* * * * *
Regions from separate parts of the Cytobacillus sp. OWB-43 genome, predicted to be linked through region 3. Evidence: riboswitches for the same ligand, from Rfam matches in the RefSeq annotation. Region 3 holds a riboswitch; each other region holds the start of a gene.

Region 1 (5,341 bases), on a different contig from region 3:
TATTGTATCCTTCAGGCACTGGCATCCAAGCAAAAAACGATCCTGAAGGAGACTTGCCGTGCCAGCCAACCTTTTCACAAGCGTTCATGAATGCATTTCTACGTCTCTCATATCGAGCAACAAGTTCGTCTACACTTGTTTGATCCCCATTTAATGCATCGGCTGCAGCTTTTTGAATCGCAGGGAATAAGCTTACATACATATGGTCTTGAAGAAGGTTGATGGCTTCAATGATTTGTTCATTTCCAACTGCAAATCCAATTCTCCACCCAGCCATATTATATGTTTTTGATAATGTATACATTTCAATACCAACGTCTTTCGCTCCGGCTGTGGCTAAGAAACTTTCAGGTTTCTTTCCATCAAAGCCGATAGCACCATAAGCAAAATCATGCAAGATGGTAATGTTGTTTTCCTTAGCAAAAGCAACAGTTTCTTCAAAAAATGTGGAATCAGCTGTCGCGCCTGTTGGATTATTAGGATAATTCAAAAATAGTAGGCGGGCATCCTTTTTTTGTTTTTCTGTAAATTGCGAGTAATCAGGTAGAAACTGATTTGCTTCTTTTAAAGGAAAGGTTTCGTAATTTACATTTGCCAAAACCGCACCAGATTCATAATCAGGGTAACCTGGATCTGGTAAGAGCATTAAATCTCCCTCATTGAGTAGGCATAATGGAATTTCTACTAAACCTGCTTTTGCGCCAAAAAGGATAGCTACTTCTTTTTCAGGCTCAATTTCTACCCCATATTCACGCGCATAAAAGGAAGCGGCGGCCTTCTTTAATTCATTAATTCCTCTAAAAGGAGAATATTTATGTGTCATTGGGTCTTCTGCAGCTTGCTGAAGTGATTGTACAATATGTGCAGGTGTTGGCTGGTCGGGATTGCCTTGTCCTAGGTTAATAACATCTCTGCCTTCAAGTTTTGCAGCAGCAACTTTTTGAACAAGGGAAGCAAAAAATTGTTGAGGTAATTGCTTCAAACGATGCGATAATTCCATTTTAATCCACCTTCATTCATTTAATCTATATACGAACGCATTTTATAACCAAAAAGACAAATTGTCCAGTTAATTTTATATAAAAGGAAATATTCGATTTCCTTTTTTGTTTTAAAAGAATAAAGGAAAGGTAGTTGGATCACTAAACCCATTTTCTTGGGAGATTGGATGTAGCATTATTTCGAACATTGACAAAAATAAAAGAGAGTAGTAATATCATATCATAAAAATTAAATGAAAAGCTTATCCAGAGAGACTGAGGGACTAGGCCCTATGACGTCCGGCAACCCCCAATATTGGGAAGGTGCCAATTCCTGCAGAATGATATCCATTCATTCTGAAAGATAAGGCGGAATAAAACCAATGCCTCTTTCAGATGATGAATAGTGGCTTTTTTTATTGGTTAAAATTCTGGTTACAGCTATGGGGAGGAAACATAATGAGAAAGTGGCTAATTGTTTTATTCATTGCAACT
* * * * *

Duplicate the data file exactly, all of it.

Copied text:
Regions from separate parts of the Cytobacillus sp. OWB-43 genome, predicted to be linked through region 3. Evidence: riboswitches for the same ligand, from Rfam matches in the RefSeq annotation. Region 3 holds a riboswitch; each other region holds the start of a gene.

Region 1 (5,341 bases), on a different contig from region 3:
TATTGTATCCTTCAGGCACTGGCATCCAAGCAAAAAACGATCCTGAAGGAGACTTGCCGTGCCAGCCAACCTTTTCACAAGCGTTCATGAATGCATTTCTACGTCTCTCATATCGAGCAACAAGTTCGTCTACACTTGTTTGATCCCCATTTAATGCATCGGCTGCAGCTTTTTGAATCGCAGGGAATAAGCTTACATACATATGGTCTTGAAGAAGGTTGATGGCTTCAATGATTTGTTCATTTCCAACTGCAAATCCAATTCTCCACCCAGCCATATTATATGTTTTTGATAATGTATACATTTCAATACCAACGTCTTTCGCTCCGGCTGTGGCTAAGAAACTTTCAGGTTTCTTTCCATCAAAGCCGATAGCACCATAAGCAAAATCATGCAAGATGGTAATGTTGTTTTCCTTAGCAAAAGCAACAGTTTCTTCAAAAAATGTGGAATCAGCTGTCGCGCCTGTTGGATTATTAGGATAATTCAAAAATAGTAGGCGGGCATCCTTTTTTTGTTTTTCTGTAAATTGCGAGTAATCAGGTAGAAACTGATTTGCTTCTTTTAAAGGAAAGGTTTCGTAATTTACATTTGCCAAAACCGCACCAGATTCATAATCAGGGTAACCTGGATCTGGTAAGAGCATTAAATCTCCCTCATTGAGTAGGCATAATGGAATTTCTACTAAACCTGCTTTTGCGCCAAAAAGGATAGCTACTTCTTTTTCAGGCTCAATTTCTACCCCATATTCACGCGCATAAAAGGAAGCGGCGGCCTTCTTTAATTCATTAATTCCTCTAAAAGGAGAATATTTATGTGTCATTGGGTCTTCTGCAGCTTGCTGAAGTGATTGTACAATATGTGCAGGTGTTGGCTGGTCGGGATTGCCTTGTCCTAGGTTAATAACATCTCTGCCTTCAAGTTTTGCAGCAGCAACTTTTTGAACAAGGGAAGCAAAAAATTGTTGAGGTAATTGCTTCAAACGATGCGATAATTCCATTTTAATCCACCTTCATTCATTTAATCTATATACGAACGCATTTTATAACCAAAAAGACAAATTGTCCAGTTAATTTTATATAAAAGGAAATATTCGATTTCCTTTTTTGTTTTAAAAGAATAAAGGAAAGGTAGTTGGATCACTAAACCCATTTTCTTGGGAGATTGGATGTAGCATTATTTCGAACATTGACAAAAATAAAAGAGAGTAGTAATATCATATCATAAAAATTAAATGAAAAGCTTATCCAGAGAGACTGAGGGACTAGGCCCTATGACGTCCGGCAACCCCCAATATTGGGAAGGTGCCAATTCCTGCAGAATGATATCCATTCATTCTGAAAGATAAGGCGGAATAAAACCAATGCCTCTTTCAGATGATGAATAGTGGCTTTTTTTATTGGTTAAAATTCTGGTTACAGCTATGGGGAGGAAACATAATGAGAAAGTGGCTAATTGTTTTATTCATTGCAACT